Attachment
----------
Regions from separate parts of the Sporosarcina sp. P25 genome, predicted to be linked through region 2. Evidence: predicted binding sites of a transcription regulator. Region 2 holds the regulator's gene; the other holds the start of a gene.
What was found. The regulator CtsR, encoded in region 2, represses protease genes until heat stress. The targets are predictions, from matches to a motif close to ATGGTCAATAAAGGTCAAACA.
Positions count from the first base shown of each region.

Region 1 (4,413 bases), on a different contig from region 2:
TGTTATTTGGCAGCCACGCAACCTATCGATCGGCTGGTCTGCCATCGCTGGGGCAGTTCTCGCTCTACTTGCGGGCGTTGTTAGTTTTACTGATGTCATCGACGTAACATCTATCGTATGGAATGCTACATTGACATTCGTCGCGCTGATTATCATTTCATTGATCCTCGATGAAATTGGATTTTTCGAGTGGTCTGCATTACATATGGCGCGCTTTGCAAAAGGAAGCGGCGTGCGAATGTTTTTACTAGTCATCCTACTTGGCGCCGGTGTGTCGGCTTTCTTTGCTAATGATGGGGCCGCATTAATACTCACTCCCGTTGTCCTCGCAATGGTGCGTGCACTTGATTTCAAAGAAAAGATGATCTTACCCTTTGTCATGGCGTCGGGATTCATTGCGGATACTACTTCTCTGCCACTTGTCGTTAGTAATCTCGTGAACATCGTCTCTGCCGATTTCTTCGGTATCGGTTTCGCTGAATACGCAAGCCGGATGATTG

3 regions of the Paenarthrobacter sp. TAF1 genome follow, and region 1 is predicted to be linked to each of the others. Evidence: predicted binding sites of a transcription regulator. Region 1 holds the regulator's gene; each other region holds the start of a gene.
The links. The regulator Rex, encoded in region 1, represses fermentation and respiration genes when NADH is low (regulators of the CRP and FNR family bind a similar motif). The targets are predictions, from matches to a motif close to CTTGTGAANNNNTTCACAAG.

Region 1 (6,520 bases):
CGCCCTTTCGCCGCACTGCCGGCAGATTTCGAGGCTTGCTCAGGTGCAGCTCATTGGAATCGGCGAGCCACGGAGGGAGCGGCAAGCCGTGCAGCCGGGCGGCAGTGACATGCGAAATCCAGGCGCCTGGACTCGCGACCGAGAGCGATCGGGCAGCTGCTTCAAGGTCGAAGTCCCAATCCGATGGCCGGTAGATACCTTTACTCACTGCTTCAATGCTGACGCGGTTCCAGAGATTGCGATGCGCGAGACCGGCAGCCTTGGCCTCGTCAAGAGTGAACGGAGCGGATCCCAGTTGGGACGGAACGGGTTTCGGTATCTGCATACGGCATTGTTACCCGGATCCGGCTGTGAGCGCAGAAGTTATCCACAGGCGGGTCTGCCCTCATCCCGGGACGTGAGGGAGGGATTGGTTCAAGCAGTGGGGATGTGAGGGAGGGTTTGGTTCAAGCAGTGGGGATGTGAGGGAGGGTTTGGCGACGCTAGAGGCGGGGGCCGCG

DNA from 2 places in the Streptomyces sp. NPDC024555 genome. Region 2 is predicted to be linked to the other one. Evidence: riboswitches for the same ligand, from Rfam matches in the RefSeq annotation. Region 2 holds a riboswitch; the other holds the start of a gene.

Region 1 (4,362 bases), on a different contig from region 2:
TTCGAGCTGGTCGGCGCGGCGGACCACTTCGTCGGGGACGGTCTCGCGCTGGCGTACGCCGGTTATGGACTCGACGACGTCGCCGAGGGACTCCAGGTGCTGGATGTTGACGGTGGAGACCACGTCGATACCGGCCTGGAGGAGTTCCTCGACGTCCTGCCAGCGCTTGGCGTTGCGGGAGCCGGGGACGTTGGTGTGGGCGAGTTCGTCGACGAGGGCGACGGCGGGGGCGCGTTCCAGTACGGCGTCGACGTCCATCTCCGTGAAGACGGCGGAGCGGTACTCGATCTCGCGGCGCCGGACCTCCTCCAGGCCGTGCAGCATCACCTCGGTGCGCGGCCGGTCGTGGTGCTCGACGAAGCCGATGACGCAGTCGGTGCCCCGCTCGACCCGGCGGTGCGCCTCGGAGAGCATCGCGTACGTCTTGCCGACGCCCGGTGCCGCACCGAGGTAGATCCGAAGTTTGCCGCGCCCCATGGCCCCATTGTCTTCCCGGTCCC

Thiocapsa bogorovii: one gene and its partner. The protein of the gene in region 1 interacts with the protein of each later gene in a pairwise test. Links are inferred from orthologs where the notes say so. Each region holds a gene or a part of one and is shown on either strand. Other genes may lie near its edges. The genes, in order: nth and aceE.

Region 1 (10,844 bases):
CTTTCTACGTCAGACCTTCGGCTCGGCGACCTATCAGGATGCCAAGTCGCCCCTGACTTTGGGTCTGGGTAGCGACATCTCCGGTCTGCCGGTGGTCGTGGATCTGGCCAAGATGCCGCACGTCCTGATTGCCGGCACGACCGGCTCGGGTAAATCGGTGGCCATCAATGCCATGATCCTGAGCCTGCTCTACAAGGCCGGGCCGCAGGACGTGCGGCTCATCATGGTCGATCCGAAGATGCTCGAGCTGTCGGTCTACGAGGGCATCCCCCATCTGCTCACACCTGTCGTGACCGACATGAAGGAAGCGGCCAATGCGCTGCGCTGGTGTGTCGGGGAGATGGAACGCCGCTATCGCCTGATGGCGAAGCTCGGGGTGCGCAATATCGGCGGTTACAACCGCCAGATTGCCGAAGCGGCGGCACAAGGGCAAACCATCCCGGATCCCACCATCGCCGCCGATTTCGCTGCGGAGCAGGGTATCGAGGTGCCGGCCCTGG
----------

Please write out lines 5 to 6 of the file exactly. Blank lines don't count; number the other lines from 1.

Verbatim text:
TGTTATTTGGCAGCCACGCAACCTATCGATCGGCTGGTCTGCCATCGCTGGGGCAGTTCTCGCTCTACTTGCGGGCGTTGTTAGTTTTACTGATGTCATCGACGTAACATCTATCGTATGGAATGCTACATTGACATTCGTCGCGCTGATTATCATTTCATTGATCCTCGATGAAATTGGATTTTTCGAGTGGTCTGCATTACATATGGCGCGCTTTGCAAAAGGAAGCGGCGTGCGAATGTTTTTACTAGTCATCCTACTTGGCGCCGGTGTGTCGGCTTTCTTTGCTAATGATGGGGCCGCATTAATACTCACTCCCGTTGTCCTCGCAATGGTGCGTGCACTTGATTTCAAAGAAAAGATGATCTTACCCTTTGTCATGGCGTCGGGATTCATTGCGGATACTACTTCTCTGCCACTTGTCGTTAGTAATCTCGTGAACATCGTCTCTGCCGATTTCTTCGGTATCGGTTTCGCTGAATACGCAAGCCGGATGATTG

3 regions of the Paenarthrobacter sp. TAF1 genome follow, and region 1 is predicted to be linked to each of the others. Evidence: predicted binding sites of a transcription regulator. Region 1 holds the regulator's gene; each other region holds the start of a gene.